The rumble of the Solaris‘ engines woke us at seven thirty this morning, as she moved out of her berth under the Dubrovnik bridge to head for Slano, a small village further up the coast. Captain Ante had warned us at dinner yesterday that we could expect rough seas, high winds and lots of rain, so instead of our planned itinerary we were having to seek refuge in this little port in a bay sheltered by mountains.
Breakfast was at 8.00am as usual, and the six Brits on our table were joined once again by the German couple, who introduced themselves as Wolfgang and Enna. We wondered why they chose to sit with the Brits instead of their own fellow countrymen, but maybe they wanted to practise their English. Or perhaps they just enjoyed our company more. 🙂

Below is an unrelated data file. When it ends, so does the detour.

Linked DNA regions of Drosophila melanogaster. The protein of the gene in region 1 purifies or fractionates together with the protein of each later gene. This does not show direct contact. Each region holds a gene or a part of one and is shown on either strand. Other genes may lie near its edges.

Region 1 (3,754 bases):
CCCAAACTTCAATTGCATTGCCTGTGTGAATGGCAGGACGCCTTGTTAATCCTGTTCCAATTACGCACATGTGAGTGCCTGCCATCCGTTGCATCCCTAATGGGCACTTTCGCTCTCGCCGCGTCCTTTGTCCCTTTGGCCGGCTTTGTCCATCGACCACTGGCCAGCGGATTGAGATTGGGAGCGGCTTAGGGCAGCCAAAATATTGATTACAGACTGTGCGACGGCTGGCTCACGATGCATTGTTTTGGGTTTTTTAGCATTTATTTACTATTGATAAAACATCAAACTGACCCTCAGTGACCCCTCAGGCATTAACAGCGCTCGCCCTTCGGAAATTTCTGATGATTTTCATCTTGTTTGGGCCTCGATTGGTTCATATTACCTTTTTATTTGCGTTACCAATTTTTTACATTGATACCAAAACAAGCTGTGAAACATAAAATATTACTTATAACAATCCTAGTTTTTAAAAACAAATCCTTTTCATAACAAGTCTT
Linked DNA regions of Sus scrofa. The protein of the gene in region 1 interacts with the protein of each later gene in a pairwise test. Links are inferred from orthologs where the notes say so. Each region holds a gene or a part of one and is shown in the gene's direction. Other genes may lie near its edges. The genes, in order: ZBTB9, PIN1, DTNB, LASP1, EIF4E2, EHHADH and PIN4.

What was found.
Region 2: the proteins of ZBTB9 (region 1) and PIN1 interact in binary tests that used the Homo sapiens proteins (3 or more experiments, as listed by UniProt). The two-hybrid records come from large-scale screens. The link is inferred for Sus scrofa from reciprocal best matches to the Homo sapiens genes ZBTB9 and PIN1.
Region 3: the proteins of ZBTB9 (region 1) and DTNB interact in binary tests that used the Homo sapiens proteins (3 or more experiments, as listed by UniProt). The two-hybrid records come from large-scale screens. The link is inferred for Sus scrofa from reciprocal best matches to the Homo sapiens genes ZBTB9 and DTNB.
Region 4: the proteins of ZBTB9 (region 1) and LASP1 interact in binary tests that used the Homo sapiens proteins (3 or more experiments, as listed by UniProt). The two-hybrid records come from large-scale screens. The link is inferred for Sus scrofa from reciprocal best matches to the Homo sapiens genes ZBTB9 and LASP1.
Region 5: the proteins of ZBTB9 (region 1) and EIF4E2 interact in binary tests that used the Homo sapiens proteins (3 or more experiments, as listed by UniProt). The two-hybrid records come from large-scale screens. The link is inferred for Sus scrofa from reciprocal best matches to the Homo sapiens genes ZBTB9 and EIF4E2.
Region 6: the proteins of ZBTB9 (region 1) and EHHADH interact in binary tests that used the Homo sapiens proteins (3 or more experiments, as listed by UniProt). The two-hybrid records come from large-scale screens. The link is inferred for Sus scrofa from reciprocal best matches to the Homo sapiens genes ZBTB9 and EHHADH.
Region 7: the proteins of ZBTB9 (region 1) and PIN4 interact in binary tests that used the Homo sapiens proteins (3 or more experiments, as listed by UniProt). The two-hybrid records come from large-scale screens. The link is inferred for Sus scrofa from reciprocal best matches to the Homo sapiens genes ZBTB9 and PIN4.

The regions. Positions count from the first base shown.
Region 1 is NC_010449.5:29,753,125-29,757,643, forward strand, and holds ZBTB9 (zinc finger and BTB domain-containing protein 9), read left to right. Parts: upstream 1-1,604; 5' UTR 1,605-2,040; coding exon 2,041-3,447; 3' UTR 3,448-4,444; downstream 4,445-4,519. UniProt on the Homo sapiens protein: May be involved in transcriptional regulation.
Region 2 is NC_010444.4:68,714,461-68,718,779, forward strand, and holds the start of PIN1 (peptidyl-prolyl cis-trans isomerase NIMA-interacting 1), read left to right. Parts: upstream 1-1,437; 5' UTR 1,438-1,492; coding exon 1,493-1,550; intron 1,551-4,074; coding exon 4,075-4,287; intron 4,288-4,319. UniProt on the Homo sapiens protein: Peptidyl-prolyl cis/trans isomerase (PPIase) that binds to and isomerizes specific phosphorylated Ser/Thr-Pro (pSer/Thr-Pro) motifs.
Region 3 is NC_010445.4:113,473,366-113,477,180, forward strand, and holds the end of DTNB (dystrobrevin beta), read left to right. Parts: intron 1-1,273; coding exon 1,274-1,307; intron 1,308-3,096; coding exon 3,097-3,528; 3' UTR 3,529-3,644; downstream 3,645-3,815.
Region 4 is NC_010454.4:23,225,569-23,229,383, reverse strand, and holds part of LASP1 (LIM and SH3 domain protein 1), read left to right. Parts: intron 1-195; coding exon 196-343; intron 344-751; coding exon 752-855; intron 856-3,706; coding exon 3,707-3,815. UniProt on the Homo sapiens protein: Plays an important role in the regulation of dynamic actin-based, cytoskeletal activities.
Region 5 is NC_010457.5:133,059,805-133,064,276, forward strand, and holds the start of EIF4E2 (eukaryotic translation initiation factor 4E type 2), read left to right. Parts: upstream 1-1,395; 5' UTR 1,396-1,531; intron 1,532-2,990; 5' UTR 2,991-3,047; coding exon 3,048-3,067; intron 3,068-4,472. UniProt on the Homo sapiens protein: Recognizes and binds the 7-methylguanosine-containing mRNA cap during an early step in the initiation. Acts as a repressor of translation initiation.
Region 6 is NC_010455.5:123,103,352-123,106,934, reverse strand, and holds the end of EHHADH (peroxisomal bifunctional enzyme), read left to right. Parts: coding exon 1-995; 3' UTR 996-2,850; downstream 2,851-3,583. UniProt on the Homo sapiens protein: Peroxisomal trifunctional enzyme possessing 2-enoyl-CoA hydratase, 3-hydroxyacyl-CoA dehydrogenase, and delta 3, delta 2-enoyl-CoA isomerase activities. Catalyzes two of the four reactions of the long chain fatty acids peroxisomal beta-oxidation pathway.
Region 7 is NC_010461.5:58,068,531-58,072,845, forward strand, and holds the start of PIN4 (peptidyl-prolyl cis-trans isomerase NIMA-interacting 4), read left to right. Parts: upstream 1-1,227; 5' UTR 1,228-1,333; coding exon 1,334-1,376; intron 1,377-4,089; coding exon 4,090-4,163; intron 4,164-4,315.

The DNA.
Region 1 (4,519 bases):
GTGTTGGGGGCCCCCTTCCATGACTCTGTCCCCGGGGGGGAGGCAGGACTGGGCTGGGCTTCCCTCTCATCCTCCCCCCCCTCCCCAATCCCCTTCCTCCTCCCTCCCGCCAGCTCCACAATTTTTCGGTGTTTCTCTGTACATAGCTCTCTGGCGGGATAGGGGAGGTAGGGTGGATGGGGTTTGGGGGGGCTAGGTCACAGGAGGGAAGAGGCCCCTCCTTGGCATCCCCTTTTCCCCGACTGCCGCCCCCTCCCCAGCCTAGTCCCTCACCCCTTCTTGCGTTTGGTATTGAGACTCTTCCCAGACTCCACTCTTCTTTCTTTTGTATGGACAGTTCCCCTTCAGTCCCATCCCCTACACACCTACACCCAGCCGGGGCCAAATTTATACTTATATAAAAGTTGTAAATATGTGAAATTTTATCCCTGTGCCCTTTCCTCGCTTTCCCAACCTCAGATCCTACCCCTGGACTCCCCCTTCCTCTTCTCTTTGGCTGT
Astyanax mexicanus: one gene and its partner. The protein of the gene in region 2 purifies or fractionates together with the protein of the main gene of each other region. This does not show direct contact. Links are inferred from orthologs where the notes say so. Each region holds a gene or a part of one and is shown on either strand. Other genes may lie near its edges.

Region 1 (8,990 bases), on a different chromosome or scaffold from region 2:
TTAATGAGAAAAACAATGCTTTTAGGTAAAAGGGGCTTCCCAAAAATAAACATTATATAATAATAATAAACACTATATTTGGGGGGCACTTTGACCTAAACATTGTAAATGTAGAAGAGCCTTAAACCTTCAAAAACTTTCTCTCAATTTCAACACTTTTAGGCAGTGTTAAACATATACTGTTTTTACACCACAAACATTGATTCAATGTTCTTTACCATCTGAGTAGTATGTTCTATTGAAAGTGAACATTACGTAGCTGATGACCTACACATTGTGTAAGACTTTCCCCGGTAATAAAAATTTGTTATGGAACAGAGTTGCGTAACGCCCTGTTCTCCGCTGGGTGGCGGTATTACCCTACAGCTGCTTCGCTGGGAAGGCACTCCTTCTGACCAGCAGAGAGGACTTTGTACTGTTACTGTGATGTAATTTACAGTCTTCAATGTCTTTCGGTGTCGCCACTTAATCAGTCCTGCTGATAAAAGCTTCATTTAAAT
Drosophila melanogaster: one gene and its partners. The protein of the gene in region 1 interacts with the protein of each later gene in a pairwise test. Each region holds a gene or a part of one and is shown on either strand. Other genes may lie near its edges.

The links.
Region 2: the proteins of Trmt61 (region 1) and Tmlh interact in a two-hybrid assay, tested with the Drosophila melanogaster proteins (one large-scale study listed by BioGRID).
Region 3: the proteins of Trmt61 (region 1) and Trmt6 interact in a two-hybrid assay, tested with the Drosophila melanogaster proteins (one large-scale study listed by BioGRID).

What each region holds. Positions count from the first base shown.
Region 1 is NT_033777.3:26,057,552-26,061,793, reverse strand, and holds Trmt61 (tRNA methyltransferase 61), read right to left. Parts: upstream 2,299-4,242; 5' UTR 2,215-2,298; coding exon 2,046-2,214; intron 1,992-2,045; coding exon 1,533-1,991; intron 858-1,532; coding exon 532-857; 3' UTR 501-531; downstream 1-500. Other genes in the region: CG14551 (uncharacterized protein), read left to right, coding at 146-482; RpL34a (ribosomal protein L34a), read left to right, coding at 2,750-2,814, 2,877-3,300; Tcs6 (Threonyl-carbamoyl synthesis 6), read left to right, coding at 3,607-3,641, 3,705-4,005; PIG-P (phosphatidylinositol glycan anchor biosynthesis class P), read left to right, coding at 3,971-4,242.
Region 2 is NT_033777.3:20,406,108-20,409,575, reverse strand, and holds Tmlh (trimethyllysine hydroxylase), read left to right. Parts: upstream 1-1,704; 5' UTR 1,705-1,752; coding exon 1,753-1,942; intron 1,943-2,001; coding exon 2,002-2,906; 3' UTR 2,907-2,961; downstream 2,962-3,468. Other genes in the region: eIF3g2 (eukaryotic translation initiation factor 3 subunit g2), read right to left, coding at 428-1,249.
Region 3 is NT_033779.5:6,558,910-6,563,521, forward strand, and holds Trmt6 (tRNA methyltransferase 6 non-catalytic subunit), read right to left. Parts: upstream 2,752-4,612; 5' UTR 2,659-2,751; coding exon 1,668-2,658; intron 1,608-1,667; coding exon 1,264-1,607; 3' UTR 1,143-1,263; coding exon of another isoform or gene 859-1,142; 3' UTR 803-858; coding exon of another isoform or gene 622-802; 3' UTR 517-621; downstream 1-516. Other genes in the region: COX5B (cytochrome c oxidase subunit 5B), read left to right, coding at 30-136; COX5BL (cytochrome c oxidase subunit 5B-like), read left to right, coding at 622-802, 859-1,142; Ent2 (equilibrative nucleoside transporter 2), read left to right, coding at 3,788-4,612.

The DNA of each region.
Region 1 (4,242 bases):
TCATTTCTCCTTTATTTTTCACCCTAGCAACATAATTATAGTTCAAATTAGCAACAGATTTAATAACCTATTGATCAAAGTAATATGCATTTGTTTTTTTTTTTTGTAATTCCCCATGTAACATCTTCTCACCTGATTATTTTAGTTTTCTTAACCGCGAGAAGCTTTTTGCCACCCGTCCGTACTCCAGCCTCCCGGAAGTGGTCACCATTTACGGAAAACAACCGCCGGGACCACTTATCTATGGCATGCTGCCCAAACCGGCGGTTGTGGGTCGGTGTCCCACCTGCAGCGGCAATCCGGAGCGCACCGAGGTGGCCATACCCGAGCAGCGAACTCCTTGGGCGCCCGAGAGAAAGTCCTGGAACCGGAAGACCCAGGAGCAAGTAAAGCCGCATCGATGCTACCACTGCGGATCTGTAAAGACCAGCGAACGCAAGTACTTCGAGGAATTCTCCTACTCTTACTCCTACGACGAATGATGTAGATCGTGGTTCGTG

As we sat there eating our breakfast, the rain started lashing the wooden decking and pouring down the windows in torrents. We had a ride of about an hour before we reached Slano, and it was a pity about the weather because it looked as if it would have been a picturesque route, as we passed many small islands against a rugged mountainous backdrop, the tops of the mountains swathed in low purple rain clouds.
As we approached Slano, the engine pitch of Solaris changed as the captain slowed her down and manoevred her into port. Once again, we were lashed to the side of an adjacent yacht; there were quite a few yachts and pleasure cruisers in port and we wondered if they too had sought refuge from the weather.
Tentatively going out onto the wet deck, we saw that the rain had stopped now so we seized our chance to go ashore. I had looked at the Geocache app and had seen that there was one hidden only 150m away, so we thought we’d have a look for that. 🙂
As we disembarked the Solaris by stepping over the gap into the other yacht, then descending its gangplank, we took in our immediate surroundings. There was a small park, an attractive-looking red-roofed church and a road that curved around towards the beach. A friendly tortoiseshell cat sat on a nearby bench and purred and rubbed her head against my hand as I stroked her.